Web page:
The Dog’s Home, Now What Do We Do…

by Dave

Once you have brought home your new dog, where do you go from there? There are so many different things you should work out before you bring home your new dog. There are decisions to be made about training, feeding and caring for your new addition. Let’s consider a few of these.

It may not seem like a big deal, but where will the dog be fed? It may not seem like such a big deal, but this is a decision to be made before the dog comes home. Will the dog’s food and water dishes be kept in the basement, or in the family’s eating area? Who will be responsible for feeding the dog? You should decide this early, so the dog doesn’t get fed too much, or not at all.

Will the dog be allowed table scraps, or not? Personally, my dog does not get “people” food. It is not good for her, plus it only encourages begging. Which is something else to consider – where will the dog be expected to stay while the family eats? It may not seem like a big deal while the dog is young, but it does get to be a drag having a dog begging at the table, when the dog is big enough to reach the table top. Consider teaching the dog that there is a specific place (s)he should be during meal times. Bandit lies in the family room, which is adjacent to the kitchen, but not in the eating area. This makes for a pleasant experience for all involved.

Also, where will the dog’s bed be?

Will the dog sleep with the family, in the basement, in a different room? There are many different ideas about where the dog should sleep. Some feel it is very appropriate for the dog to sleep in bed with you, or the kids. Others feel the dog has a place, well away from the family and that’s best. I believe in crate training and our dogs slept in their crates, in the finished, warm basement until they were old enough to be housetrained and not chew on things. Now, Bandit has a place she prefers in the bedroom, at the foot of the bed, on the floor.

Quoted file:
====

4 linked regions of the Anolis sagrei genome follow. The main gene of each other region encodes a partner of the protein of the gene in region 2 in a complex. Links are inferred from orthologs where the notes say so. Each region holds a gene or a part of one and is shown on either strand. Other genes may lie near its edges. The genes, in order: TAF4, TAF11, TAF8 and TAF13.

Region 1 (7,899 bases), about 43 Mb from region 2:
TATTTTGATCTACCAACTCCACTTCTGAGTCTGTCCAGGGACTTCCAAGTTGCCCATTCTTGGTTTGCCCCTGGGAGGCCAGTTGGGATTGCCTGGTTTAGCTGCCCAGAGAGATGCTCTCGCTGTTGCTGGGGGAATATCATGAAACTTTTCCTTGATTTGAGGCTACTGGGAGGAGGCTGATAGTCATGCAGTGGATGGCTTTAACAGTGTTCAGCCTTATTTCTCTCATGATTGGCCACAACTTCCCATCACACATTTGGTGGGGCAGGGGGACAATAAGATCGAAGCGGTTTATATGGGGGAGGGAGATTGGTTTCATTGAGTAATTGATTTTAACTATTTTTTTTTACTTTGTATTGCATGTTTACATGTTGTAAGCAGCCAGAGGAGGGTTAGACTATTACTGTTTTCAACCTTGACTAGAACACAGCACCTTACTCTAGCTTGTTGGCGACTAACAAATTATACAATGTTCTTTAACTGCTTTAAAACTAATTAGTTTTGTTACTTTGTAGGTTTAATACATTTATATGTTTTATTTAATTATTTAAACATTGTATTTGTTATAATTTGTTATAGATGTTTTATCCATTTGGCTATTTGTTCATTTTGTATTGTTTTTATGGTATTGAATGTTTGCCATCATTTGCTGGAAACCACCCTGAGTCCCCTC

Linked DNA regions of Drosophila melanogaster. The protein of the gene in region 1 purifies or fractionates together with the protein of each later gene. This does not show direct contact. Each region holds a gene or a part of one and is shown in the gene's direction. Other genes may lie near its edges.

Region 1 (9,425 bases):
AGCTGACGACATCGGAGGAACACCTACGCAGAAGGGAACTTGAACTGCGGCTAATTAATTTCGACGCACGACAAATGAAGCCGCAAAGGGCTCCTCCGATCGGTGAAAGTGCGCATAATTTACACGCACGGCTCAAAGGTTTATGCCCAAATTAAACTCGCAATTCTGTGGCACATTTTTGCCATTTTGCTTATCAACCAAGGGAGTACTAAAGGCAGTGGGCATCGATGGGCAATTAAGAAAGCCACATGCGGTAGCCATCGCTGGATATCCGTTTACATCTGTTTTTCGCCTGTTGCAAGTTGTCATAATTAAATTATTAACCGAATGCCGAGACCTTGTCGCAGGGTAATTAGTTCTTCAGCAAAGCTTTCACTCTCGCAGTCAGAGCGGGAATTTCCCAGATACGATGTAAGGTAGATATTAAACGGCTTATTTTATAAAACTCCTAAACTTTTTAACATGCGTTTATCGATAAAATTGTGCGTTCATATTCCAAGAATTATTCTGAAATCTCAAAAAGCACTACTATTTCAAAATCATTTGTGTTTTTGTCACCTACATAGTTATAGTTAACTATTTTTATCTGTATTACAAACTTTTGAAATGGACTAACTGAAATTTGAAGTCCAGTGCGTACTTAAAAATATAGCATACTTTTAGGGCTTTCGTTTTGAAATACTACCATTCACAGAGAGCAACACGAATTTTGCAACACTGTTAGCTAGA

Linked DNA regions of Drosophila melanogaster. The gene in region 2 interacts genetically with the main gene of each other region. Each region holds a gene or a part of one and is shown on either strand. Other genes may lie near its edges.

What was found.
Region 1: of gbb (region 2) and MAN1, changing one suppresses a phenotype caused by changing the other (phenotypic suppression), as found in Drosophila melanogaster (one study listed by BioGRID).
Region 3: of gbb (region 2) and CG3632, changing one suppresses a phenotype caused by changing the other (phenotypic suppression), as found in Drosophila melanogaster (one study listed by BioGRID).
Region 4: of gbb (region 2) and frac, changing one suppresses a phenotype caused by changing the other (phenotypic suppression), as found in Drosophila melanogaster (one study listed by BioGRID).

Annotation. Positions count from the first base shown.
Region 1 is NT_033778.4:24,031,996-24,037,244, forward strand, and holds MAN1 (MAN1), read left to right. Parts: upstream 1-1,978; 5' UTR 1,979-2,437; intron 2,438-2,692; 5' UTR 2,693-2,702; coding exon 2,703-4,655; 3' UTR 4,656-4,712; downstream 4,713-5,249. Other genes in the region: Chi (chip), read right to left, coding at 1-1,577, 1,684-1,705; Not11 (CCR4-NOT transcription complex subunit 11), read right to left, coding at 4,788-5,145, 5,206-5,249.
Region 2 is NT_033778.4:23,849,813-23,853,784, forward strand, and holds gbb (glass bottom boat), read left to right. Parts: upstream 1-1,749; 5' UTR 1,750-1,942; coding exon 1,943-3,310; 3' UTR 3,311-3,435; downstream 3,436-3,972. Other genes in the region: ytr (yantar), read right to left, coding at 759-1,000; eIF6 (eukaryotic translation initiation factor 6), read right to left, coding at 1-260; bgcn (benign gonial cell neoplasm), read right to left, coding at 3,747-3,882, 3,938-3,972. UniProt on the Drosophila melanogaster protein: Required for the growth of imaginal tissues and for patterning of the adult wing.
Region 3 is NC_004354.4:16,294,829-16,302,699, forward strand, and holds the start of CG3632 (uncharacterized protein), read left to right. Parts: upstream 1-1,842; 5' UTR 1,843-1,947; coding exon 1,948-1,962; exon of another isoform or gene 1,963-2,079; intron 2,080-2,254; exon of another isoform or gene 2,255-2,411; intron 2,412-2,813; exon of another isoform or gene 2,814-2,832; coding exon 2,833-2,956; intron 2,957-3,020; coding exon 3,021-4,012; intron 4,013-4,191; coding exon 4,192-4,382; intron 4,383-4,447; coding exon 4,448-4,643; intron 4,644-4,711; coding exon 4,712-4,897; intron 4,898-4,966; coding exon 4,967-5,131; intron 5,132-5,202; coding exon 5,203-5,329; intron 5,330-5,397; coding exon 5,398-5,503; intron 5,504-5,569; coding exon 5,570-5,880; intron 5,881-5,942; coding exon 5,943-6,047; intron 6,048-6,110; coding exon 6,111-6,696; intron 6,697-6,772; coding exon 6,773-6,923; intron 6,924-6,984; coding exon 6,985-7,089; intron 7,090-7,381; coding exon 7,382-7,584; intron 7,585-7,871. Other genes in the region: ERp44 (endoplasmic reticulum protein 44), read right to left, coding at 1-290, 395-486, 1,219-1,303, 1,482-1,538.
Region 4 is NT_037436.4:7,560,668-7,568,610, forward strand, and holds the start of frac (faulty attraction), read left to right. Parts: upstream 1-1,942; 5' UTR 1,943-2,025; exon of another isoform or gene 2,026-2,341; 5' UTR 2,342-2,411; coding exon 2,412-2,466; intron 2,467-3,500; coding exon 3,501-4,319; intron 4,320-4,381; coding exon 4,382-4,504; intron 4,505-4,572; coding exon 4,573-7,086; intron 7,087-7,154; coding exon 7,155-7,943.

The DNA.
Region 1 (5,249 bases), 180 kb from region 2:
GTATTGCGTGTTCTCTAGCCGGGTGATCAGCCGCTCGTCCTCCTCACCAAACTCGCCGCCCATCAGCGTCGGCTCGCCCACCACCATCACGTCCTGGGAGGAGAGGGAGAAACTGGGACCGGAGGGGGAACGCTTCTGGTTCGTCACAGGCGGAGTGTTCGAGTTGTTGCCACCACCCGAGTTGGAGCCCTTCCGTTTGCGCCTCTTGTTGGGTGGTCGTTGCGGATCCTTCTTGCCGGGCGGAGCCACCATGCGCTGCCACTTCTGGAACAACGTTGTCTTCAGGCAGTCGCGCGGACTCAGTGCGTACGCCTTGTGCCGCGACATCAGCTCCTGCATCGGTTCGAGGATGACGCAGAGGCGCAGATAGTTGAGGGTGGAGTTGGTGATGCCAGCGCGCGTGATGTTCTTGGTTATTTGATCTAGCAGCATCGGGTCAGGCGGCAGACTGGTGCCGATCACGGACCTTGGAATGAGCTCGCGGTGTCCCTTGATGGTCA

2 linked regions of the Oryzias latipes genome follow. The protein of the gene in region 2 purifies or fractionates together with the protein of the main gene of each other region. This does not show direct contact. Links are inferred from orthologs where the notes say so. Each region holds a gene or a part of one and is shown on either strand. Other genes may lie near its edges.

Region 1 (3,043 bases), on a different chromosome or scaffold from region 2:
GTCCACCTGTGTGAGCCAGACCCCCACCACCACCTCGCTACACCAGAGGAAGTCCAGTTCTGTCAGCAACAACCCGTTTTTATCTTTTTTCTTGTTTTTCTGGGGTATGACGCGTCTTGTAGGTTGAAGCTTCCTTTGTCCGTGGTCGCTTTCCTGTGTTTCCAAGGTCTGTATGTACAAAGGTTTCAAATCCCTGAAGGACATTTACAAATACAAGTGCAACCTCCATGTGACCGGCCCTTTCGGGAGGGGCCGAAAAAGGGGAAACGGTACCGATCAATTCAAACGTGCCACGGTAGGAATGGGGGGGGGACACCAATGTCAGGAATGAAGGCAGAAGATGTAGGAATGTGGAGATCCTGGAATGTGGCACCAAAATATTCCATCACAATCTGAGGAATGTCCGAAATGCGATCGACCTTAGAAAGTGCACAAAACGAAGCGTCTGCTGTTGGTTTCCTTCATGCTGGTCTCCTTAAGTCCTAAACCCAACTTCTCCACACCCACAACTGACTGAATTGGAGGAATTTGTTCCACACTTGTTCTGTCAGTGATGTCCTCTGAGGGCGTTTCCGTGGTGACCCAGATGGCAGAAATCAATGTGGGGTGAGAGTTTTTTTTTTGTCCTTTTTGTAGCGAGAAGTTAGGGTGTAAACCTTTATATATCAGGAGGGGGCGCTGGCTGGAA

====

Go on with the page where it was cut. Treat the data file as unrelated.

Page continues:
None of my dogs has shared my bed, probably because I prefer dogs that are on the large size. Another thought to consider is that dogs are pack animals and prefer to be with the pack. There is no harm in allowing your dog to sleep with you, as long as you have taken the time to consider all the consequences.

Where will the dog’s bathroom be?

Will we have a schedule worked out? You want to make this decision early on. It should be an area that is easily accessible to you, and your dog. This is so the dog will readily use their “bathroom” and you can easily clean up after your dog. By having a schedule worked out, many conflicts can be avoided.

Obedience training

Don’t they come trained already? Unfortunately not, and the only way to avoid the initial training is to acquire an older dog through rescue or shelter. Even if you do get a dog that is trained, this training must be reinforced and refreshed.

Obedience training isn’t the only training you need to consider. Do you have a dog that is very energetic, intelligent or bored? There are many different types of training to look at for this. You can consider rally obedience, agility, herding, carting, and the list goes on. Please feel free to share your experiences by starting a discussion, or joining one that is already established.

Samet Bilir writes about technology trends, digital camera reviews, and photography, such as best macro lenses. To read more articles from him visit his website at

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